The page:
The constitutional Article cited throughout Leandro’s history actually reads, “The people have a right to the privilege of education, and it is the duty of the State to guard and maintain that right.” 

The origin of the phrase traces back to a 1997 state Supreme Court ruling that allowed the Leandro case to proceed to trial. The court wrote that all students should have the “opportunity to receive a sound basic education.”  

Melanie Dubis, an attorney representing several school districts, said children are still not reading and doing math at grade level. She said students today would “become the third generation of children since this lawsuit was filed to pass through our state school system without the benefit of relief if this court takes away from them.”  

Following Dubis’ arguments, none of the justices raised the issue of pandemic learning loss complicating the matter or the millions of dollars districts received from the state and federal government to address the matter.  

Supporters of the prior ruling, including Gov. Roy Cooper, believe the judiciary has the power and duty to fix constitutional issues in education.  

While the previous Democratic-controlled Supreme Court had ignored the state constitution on powers of the purse, in a statement, Cooper accused lawmakers of wanting the court to “dramatically re-interpret the constitution to remove the legislature’s legal obligation to invest in our public schools.”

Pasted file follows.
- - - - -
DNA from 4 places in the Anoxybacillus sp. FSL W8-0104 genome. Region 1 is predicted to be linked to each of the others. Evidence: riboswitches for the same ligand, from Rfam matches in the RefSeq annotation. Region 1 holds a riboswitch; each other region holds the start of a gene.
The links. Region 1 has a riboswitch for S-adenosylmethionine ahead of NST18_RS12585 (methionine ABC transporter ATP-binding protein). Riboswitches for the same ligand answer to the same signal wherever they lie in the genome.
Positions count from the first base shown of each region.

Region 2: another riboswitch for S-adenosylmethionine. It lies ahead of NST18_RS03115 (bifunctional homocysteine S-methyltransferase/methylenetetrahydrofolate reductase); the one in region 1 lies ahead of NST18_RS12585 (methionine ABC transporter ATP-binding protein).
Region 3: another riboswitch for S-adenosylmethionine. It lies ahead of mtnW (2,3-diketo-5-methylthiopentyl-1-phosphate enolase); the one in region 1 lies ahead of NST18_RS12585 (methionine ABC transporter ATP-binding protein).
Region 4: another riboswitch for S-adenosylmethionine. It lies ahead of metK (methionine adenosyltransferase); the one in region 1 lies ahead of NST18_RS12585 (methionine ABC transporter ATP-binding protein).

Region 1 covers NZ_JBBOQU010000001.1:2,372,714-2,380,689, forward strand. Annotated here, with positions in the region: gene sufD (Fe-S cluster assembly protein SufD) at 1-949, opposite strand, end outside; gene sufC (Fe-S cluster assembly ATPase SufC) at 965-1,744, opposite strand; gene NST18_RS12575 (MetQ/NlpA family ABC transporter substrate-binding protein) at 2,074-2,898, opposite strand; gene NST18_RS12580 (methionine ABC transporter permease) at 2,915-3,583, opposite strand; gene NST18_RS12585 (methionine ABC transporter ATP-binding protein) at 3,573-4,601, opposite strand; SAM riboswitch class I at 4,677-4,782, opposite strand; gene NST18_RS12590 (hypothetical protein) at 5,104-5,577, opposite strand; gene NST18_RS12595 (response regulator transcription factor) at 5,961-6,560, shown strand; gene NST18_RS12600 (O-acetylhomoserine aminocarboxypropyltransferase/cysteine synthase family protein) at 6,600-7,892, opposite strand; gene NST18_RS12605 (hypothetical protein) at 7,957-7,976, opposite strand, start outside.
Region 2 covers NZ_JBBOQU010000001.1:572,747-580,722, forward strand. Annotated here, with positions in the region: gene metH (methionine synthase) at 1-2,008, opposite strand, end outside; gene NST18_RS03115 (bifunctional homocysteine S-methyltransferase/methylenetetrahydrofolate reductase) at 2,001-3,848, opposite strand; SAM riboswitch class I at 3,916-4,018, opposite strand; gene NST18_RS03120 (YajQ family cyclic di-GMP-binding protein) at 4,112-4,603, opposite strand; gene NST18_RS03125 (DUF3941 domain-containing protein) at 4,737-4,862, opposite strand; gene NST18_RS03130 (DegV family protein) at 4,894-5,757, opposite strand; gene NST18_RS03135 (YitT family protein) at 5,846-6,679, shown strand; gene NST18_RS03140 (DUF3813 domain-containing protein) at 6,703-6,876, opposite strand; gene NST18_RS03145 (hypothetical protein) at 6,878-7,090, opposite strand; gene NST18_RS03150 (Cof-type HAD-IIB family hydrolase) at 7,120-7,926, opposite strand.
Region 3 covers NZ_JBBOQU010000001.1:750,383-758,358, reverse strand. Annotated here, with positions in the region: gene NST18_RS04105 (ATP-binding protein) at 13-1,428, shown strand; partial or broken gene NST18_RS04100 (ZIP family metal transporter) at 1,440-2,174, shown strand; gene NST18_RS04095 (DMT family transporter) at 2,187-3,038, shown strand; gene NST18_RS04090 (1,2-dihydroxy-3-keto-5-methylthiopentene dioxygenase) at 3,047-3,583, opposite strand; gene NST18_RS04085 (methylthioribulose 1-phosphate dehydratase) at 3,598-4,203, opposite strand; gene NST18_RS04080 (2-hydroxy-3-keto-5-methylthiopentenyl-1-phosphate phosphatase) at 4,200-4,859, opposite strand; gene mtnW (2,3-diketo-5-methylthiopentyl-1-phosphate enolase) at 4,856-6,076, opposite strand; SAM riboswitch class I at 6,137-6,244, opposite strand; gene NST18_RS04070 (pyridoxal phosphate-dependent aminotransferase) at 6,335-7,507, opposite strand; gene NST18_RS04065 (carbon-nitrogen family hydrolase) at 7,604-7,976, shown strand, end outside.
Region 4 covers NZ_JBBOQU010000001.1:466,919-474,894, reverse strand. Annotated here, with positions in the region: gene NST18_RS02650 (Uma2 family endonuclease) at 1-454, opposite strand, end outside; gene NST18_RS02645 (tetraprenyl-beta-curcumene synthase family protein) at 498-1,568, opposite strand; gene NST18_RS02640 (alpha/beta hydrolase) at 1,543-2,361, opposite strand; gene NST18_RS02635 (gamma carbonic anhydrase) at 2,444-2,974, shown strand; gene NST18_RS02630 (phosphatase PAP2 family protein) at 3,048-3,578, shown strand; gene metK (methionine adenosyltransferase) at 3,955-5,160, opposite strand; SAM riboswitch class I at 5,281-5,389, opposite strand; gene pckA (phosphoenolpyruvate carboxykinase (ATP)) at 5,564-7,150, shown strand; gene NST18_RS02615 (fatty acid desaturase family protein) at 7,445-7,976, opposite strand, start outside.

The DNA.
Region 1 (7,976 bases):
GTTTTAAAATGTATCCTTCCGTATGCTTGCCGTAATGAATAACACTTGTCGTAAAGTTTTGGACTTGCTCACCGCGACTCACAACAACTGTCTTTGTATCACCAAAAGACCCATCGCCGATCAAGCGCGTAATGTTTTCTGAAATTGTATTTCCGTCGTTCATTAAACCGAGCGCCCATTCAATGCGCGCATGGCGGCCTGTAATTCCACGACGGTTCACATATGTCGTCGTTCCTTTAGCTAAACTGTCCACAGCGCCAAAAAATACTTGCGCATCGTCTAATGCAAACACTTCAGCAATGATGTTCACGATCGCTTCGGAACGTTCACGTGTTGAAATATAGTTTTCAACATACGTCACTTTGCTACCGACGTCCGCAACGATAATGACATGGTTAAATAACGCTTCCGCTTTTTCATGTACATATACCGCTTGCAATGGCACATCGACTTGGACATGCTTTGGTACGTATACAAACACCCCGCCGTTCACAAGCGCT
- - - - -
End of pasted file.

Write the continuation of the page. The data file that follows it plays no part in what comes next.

“For Sen. Berger and Speaker Moore, this case is not about our children, it’s about their power,” said Cooper in the statement. “What a sad moment in our history when legislative leaders ask the N.C. Supreme Court to invalidate what a bipartisan court has affirmed for decades: the State Constitution gives our children the right to a sound basic education.”  

“This is about children, not partisanship. Politicians did not pick the plan,” said a statement by the House and Senate Democratic Caucuses in support of upholding the 2022 ruling. “The Leandro plan is based on research from independent experts and input from North Carolina educators, parents, and community leaders from across the state.”  

The plan did have political influence, however. Plaintiffs in the case worked with WestEd and lawyers from the governor’s office on the Plan. It was also paid for in part by politically partisan groups.  

Around $1.5 million of the $2.05 million cost of WestEd’s plan came from the Z. Smith Reynolds Foundation, Goodnight Educational Foundation, Spencer Foundation, Belk Foundation, and A.J. Fletcher Foundations. The bulk of the $1.5 million came from the governor’s cabinet agencies; $604,699 from the N.C. Department of Health and Human Services and $200,000 from the Department of Administration.  

Prior to the start of the hearing, a protest began across the street on the Capitol grounds led by former NC NAACP President Rev. William Barber. 

Barber characterized the review of the Leandro ruling as “an attempt at a hostile takeover,” while describing the Republican majority of the court as well as Moore and Berger as “extremists.”  

About A.P. Dillon 1253 Articles
A.P. Dillon is a North State Journal reporter located near Raleigh, North Carolina. Find her on Twitter: @APDillon_